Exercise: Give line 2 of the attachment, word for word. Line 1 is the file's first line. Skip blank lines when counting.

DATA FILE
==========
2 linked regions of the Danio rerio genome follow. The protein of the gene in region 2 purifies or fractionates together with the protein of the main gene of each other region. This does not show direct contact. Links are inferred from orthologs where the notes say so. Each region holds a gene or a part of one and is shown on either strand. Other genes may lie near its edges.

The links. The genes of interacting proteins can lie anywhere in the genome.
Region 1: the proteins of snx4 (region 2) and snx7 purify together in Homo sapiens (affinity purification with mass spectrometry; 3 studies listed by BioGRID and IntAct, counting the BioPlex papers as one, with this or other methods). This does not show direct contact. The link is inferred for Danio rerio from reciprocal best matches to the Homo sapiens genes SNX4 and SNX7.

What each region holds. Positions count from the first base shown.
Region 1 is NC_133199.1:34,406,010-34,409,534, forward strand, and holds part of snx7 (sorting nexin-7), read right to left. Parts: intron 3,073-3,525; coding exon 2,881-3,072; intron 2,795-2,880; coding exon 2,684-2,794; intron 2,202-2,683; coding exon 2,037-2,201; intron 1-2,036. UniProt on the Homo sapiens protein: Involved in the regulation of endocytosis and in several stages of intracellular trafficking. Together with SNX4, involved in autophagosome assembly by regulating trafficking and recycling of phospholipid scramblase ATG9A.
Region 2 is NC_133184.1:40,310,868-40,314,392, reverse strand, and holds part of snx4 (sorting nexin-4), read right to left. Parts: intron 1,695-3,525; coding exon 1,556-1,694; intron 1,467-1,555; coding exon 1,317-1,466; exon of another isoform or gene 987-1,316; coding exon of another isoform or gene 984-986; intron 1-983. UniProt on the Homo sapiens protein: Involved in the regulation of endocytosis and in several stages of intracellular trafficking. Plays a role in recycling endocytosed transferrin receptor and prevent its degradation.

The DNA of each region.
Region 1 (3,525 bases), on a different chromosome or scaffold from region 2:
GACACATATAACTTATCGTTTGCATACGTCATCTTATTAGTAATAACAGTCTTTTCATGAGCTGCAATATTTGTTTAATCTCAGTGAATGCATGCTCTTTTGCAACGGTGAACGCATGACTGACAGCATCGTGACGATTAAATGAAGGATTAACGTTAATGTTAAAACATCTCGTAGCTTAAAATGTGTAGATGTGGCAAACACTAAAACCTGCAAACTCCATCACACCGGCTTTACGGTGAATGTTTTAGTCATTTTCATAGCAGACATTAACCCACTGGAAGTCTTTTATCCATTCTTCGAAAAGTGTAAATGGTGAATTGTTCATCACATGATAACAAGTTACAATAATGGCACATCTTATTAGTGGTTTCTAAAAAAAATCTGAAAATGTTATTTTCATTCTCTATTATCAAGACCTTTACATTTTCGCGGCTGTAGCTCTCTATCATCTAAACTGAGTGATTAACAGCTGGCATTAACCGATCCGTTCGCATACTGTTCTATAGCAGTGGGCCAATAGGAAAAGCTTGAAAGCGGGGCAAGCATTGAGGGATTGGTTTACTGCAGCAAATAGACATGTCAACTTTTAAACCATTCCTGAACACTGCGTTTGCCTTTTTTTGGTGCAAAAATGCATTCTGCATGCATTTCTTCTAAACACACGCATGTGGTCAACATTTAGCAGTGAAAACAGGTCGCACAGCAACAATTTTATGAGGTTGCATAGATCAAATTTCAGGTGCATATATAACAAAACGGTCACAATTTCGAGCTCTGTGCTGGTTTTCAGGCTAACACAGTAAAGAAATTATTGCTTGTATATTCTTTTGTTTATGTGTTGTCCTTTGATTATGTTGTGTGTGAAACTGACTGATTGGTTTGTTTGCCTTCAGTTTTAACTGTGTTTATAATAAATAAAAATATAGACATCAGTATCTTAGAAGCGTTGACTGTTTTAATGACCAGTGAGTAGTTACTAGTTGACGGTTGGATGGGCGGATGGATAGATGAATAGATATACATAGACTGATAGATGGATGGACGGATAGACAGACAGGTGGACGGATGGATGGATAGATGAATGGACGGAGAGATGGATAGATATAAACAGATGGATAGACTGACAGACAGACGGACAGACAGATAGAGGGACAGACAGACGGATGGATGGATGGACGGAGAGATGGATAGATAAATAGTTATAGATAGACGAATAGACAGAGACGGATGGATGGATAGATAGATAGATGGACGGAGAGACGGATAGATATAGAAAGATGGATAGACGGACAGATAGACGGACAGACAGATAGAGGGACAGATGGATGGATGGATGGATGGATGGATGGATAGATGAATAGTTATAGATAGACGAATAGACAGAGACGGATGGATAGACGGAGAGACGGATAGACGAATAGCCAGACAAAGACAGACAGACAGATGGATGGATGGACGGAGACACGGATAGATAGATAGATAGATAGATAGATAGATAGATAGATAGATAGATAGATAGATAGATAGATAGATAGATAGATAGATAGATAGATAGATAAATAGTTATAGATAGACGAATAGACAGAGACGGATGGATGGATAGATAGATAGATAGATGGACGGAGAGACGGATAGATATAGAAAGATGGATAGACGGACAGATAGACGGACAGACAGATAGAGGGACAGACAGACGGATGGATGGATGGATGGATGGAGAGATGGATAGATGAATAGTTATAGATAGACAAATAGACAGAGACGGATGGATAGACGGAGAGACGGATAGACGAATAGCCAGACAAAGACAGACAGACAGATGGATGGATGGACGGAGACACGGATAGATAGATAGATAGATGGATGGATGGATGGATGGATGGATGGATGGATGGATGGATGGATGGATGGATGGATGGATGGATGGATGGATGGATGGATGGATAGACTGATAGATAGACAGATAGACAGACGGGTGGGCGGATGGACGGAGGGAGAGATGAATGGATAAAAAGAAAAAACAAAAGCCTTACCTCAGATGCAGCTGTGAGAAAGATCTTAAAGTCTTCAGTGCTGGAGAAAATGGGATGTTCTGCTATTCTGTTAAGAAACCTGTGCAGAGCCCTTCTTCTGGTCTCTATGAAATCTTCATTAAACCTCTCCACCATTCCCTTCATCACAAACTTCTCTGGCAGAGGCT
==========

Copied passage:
The links. The genes of interacting proteins can lie anywhere in the genome.